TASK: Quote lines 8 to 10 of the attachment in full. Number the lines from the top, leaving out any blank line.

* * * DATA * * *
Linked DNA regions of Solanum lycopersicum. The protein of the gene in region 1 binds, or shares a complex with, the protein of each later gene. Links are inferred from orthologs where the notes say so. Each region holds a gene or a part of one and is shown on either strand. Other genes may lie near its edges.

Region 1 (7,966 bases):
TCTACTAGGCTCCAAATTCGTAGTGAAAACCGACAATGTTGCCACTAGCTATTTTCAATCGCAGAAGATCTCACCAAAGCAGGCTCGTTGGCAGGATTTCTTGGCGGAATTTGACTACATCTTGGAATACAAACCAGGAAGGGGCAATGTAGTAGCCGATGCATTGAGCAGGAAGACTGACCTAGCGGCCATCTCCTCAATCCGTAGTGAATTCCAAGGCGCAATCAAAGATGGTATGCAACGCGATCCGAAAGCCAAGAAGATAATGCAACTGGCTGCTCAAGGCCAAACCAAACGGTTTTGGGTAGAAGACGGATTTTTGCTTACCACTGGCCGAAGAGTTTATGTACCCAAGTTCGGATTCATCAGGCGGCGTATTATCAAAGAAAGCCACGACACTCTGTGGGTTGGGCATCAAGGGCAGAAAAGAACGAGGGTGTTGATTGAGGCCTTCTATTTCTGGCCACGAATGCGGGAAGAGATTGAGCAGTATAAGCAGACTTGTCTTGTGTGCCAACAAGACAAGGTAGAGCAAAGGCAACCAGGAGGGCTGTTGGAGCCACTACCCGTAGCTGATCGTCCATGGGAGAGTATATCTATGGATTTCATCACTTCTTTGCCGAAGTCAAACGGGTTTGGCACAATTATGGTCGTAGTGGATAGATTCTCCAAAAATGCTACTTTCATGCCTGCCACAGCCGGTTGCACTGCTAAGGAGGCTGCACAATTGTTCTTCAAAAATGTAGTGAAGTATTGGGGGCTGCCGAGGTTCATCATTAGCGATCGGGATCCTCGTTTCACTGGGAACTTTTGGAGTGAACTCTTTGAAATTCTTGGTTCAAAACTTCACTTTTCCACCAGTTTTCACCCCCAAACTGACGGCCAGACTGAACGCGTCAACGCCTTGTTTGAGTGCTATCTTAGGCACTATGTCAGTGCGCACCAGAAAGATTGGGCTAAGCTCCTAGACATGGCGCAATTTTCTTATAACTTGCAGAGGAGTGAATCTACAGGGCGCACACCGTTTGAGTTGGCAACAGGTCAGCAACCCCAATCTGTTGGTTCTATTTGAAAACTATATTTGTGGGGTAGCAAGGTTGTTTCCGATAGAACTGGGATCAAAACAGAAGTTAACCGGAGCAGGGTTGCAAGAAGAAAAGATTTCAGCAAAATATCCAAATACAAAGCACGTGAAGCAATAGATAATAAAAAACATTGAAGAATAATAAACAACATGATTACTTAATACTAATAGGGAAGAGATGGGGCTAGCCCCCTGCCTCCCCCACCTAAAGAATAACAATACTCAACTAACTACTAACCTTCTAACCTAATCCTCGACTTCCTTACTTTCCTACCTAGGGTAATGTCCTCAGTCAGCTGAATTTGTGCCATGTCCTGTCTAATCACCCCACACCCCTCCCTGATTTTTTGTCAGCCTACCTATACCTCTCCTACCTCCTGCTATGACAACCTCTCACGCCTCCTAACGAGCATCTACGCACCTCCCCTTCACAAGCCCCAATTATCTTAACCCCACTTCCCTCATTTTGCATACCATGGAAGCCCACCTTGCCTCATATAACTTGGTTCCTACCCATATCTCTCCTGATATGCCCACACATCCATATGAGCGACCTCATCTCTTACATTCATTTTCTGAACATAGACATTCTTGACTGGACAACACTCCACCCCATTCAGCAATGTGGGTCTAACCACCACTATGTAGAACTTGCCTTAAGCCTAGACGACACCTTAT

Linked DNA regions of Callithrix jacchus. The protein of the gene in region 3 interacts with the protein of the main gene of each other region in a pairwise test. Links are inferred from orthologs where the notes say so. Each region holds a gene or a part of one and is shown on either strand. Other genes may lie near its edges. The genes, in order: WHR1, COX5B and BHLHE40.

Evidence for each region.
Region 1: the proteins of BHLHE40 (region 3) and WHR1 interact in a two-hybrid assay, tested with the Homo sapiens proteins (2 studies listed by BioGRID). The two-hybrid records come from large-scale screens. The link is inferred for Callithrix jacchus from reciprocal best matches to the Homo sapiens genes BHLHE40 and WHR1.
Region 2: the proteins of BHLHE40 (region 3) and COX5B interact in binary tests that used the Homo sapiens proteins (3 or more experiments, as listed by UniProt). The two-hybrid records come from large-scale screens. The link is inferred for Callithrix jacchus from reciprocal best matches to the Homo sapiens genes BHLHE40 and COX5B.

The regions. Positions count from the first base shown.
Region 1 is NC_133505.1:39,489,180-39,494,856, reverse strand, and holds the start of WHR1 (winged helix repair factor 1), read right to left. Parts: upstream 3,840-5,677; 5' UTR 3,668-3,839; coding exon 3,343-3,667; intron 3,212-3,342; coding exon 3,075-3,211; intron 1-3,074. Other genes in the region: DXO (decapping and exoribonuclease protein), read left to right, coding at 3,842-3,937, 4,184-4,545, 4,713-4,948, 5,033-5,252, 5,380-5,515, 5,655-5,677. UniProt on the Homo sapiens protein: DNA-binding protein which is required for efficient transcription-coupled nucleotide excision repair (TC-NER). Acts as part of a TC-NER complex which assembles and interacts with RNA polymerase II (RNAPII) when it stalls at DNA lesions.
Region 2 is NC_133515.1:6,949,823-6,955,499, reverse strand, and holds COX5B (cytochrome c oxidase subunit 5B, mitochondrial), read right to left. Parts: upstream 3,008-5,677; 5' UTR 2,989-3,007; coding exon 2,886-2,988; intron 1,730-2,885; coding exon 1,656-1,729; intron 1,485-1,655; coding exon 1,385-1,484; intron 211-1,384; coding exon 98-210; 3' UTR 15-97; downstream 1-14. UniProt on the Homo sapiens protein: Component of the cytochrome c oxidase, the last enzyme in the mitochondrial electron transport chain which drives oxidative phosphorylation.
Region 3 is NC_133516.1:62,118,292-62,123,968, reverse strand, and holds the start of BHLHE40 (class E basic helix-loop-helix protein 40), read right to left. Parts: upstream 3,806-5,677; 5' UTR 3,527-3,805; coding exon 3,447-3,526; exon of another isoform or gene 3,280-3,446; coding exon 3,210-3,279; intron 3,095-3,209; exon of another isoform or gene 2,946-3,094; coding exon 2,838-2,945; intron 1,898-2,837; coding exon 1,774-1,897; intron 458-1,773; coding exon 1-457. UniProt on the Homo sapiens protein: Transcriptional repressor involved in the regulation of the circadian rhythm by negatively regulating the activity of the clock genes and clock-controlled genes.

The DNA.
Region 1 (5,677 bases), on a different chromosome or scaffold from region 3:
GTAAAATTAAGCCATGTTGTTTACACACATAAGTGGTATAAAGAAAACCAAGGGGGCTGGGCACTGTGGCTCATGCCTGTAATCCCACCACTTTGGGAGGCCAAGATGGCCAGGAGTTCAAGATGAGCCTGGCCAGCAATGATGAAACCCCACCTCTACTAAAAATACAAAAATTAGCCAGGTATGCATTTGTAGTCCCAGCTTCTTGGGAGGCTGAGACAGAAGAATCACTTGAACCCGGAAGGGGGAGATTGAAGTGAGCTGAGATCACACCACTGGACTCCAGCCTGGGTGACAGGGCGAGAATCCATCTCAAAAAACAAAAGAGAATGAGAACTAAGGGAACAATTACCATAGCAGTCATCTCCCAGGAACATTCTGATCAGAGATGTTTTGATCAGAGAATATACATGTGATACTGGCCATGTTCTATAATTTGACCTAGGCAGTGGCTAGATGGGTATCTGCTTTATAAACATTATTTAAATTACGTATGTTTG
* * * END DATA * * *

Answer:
The regions. Positions count from the first base shown.
Region 1 is NC_133505.1:39,489,180-39,494,856, reverse strand, and holds the start of WHR1 (winged helix repair factor 1), read right to left. Parts: upstream 3,840-5,677; 5' UTR 3,668-3,839; coding exon 3,343-3,667; intron 3,212-3,342; coding exon 3,075-3,211; intron 1-3,074. Other genes in the region: DXO (decapping and exoribonuclease protein), read left to right, coding at 3,842-3,937, 4,184-4,545, 4,713-4,948, 5,033-5,252, 5,380-5,515, 5,655-5,677. UniProt on the Homo sapiens protein: DNA-binding protein which is required for efficient transcription-coupled nucleotide excision repair (TC-NER). Acts as part of a TC-NER complex which assembles and interacts with RNA polymerase II (RNAPII) when it stalls at DNA lesions.
Region 2 is NC_133515.1:6,949,823-6,955,499, reverse strand, and holds COX5B (cytochrome c oxidase subunit 5B, mitochondrial), read right to left. Parts: upstream 3,008-5,677; 5' UTR 2,989-3,007; coding exon 2,886-2,988; intron 1,730-2,885; coding exon 1,656-1,729; intron 1,485-1,655; coding exon 1,385-1,484; intron 211-1,384; coding exon 98-210; 3' UTR 15-97; downstream 1-14. UniProt on the Homo sapiens protein: Component of the cytochrome c oxidase, the last enzyme in the mitochondrial electron transport chain which drives oxidative phosphorylation.